New Jersey students viewing the films were amazed. This hero they were admiring lived amongst them. They sent her letters and asked her to come speak with them. Raab visited classrooms and packed auditoriums. But she was nervous. She doubted anyone would want to hear an old grandma talk about her story. But she had made a promise and said, “Leon said if I survived tell the world, well Leon here I go.”
She needn’t have been nervous – the children adored her. As soon as she would finish her speech the girls would rush to the stage wanting to touch her dress, like she was a rock star.
Raab continued receiving letters. She wanted to do something with them and Rashke suggested writing a play about her life and incorporating them. He had felt that there was something missing from his book: hope. Every survivor he interviewed believed that something like this could happen again. The play would be about survival. “Her appeal was very simple. She fought back. She would not give up hope,” Rashke explains. When trying to figure out how to structure the play, Rashke noticed that Raab would never talk about her mother. He decided to have it revolve around Raab’s conflicted feelings toward her. It turned out that Raab’s mother had turned herself into the Gestapo and was shot. Raab struggled all her life to understand why she and her brother had fought so hard to survive while her mother had given up. He decided to write two Raabs, one living in the past and one in the present who would have a conversation to work out her struggles.
When Rashke saw the success of the play and the letters he teamed up with an old friend, Kristen LePine. LePine had started a publishing company in 2015 called Historic Heroines and together they published Children’s Letters to a Holocaust Survivor: Dear Esther. They filled the first section with over 100 letters Raab had received. Some children even drew pictures to go along with them. Many letters were light in nature, with the children asking Raab to be their pen pals. Others were heavier, probing the nature of evil. One child named Mary was of German heritage and feared that Raab would hold it against her. Some wrote about their own experiences losing loved ones. A sixteen-year old boy named Philip didn’t have a specific address so he wrote on the envelope: “To the people at the post office, Esther was a Sobibor survivor. If this information helps the letter reach her good, because I don’t know her full address. Please erase this message as she might find it upsetting.”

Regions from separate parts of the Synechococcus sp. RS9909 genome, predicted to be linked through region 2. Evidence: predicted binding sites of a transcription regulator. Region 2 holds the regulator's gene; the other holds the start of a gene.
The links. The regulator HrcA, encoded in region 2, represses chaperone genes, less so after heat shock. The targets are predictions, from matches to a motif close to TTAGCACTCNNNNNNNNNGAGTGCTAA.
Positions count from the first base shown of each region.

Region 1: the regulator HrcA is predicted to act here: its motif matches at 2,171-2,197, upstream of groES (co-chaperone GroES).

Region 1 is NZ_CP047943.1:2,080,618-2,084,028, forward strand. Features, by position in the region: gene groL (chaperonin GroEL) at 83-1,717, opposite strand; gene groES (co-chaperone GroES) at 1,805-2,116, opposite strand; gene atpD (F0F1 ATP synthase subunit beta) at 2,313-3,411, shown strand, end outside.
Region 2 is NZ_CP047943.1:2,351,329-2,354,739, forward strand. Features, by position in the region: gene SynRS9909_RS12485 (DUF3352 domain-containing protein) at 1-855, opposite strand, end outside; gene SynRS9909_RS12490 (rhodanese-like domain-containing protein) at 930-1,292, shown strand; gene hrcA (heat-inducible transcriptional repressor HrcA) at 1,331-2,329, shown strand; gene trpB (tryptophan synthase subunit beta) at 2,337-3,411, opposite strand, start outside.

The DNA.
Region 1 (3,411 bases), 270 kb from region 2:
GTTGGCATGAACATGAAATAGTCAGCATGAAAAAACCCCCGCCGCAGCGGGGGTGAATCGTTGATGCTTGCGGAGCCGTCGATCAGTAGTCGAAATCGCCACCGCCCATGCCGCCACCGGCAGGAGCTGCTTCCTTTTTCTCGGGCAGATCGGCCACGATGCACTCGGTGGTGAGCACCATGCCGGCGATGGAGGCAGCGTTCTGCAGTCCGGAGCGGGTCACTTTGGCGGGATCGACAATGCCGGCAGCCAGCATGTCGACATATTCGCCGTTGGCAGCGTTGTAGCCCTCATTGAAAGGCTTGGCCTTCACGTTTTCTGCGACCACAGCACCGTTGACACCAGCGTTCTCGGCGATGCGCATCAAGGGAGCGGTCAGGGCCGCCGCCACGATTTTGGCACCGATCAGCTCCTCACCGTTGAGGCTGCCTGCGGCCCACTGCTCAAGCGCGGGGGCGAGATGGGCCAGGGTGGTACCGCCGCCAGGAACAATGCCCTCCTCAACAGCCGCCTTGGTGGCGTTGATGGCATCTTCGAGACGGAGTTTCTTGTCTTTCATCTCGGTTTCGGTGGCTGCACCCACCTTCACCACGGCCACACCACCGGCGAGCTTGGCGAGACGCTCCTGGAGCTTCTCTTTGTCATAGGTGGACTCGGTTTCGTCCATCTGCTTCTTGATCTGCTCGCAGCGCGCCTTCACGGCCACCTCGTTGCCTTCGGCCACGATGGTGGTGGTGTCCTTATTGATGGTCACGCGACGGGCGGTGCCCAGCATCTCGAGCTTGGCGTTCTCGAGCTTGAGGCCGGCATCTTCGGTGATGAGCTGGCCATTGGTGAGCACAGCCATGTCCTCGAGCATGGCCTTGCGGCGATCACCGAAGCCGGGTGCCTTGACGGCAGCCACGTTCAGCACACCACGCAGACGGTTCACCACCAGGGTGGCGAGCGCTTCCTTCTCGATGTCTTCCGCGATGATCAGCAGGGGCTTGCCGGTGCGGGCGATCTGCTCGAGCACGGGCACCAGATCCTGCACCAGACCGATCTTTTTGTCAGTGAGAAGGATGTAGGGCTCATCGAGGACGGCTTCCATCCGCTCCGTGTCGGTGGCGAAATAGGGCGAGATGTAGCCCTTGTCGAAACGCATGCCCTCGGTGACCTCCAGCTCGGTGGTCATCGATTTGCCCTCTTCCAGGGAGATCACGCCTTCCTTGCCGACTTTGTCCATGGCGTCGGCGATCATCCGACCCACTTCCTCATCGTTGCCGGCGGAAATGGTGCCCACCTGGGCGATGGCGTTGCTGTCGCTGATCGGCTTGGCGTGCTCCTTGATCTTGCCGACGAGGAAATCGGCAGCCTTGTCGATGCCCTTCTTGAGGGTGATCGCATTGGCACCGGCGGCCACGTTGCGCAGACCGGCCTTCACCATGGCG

The second section of the book includes the play which the children can act out or simply read. The third and final section is filled with educational material and suggestions for classroom activities. LePine has big dreams for the book, aiming to get 50 books into 50 schools as part of their Holocaust education programs. She is currently piloting the books in a few schools in New Jersey. The job is getting the schools interested in the project and attaining the funds to make it available to more schools. Recently, due to a generous donation, LePine has started up a program in Maryland. For Rashke and LePine it really is a labor of love.
The book has garnered some praise from educators. “(Esther) clearly has a gift for inspiring others to identify social injustices and correct them,” says Barry Schwartz, a teacher from Glenfield Middle School. “A copy of Children’s Letters to a Holocaust Survivor: Dear Esther should be in every classroom,” says special education teacher Debbie Bruhn.
LePine created Historic Heroines because of her interest in stories told from a female perspective. “As a young person growing up I was always interested in stories that reflected me as a woman,” she explains. But she always had to hunt them down, causing her to question why they weren’t more readily available. When she read Raab’s story, she fell in love with it and endeavored to get the book into as many hands as possible.
“Esther’s spirit is something that people can really relate to. She faced demons in going back and sharing her story, yet she was able to push through and the children really responded,” LePine says.
LePine very much appreciated Raab’s straightforwardness. She didn’t try to sweep anything under the rug; she made sure the children felt that their questions were important. “She valued them and for that I value her and her story,” LePine says.
Raab never saw the final product – she passed away a year before it was published.
No Real Escape From Sobibor
The Sobibor chapter is finally finished for Rashke. He never expected the story to stay with him for this long. (Two books, a movie, a play, an educational program over the course of thirty plus years.) “It’s had a profound effect on my life. It has been such a humbling experience to meet survivors and that they trust you so much that they’re willing to go through their story.” Yet Rashke says their stories have also released a certain amount of anger in him that still remains.
Even though Rashke is finished writing about Sobibor, he’ll never truly be done with it. “Esther said there is no escape from Sobibor. Not for Poland, not for Germany, not for the rest of the world,” he says. “So I have not escaped from Sobibor. It is still part of my life.”